Be proud without signing
I once worked in outdoor education.
At one centre we accommodated a children’s television programme. Guests included the actor Terrence Hardiman, known at the time for playing the eponymous role in The Demon Headmaster. You could not wish to meet a nicer man. So far removed from his character, he had all the time for both the children staying at the centre and the staff.
One presenter on the show was a B-list television celebrity. A group of youngsters ran up to him to talk and he walked straight through them. A good friend, a retired press photographer who volunteered at the centre, told the celebrity off for this behaviour. Suitably admonished, the presenter turned back to talk with the children. He disappeared into obscurity soon after, whereas the wonderful Mr Hardiman is still getting acting roles.
I really rate the work of another well-known professional photographer, Matt Kloskowski. He produces great landscape photographs and posts good tutorials.
He featured a tutorial about adding a signature to an image. I commented that I really don’t like digital signatures as I find them annoyingly distracting. He responded politely, saying that artists signed their name on work for hundreds of years. He asked “Is that a bad thing? I understand that you may not like it, but hopefully you can understand that others disagree with you.”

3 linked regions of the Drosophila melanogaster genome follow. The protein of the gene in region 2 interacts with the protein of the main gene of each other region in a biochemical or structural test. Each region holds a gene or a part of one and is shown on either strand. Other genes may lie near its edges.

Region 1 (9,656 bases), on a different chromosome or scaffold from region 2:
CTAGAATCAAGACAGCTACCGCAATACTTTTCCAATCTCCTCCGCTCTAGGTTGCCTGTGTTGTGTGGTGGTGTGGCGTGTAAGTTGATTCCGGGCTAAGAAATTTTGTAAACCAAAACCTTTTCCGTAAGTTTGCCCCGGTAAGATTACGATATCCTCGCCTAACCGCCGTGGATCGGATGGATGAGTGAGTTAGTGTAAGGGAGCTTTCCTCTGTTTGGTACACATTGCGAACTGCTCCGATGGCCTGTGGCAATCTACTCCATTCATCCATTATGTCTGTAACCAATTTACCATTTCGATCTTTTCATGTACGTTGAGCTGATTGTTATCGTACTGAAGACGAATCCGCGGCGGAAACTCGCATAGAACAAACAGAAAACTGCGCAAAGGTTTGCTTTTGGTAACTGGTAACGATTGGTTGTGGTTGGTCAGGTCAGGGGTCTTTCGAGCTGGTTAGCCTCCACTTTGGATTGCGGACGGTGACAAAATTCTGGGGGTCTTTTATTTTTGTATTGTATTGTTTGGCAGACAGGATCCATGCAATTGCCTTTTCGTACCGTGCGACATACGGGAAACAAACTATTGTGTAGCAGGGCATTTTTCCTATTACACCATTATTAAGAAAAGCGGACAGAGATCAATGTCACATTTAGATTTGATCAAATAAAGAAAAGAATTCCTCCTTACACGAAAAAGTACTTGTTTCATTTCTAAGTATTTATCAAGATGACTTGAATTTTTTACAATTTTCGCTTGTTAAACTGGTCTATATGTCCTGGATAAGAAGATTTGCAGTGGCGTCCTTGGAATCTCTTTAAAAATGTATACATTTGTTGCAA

I fully accept that my dislike of signatures is subjective and I made counter-argument why I thought people should not use them.
Although painters sign their name on a painting, the signature is usually small and discrete in the corner, using colour analogous to the painting. Potters hide their signature under the base of their creations; tailors stitch labels inside clothes. Photographers’ digital signatures stand out and are off-putting.
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Looking at the work of many great photographers of the last 100 years, none signed the front of their images. Indeed, Matt Kloskowski doesn’t add a digital signature either.
Is the growth in digital signatures on photos linked to the narcissistic desire for fame predominant in society today? Instead of showing off the subject, perhaps people have to parade their name too, craving personal recognition, but damaging their work.
The retired press photographer who scolded the celebrity died shortly afterwards. Jim McElroy was incredibly skilled at photography and happily shared his knowledge. He had great moral standards too.
He was in a hospital in Glasgow when casualties were brought in from the Ibrox Park disaster in 1971. Although it would have made him a lot of money, he refused to take photos of the casualties, respecting their privacy.
You have probably never heard of him, but in my book he’s a photographer to celebrate.
If you want recognition for photography then take outstanding photos, not add a signature. That’s a real challenge against billions of pictures online, but maybe being generous in spirit is far more important for your reputation.
See more from Ivor at https://ivorphotography.co.uk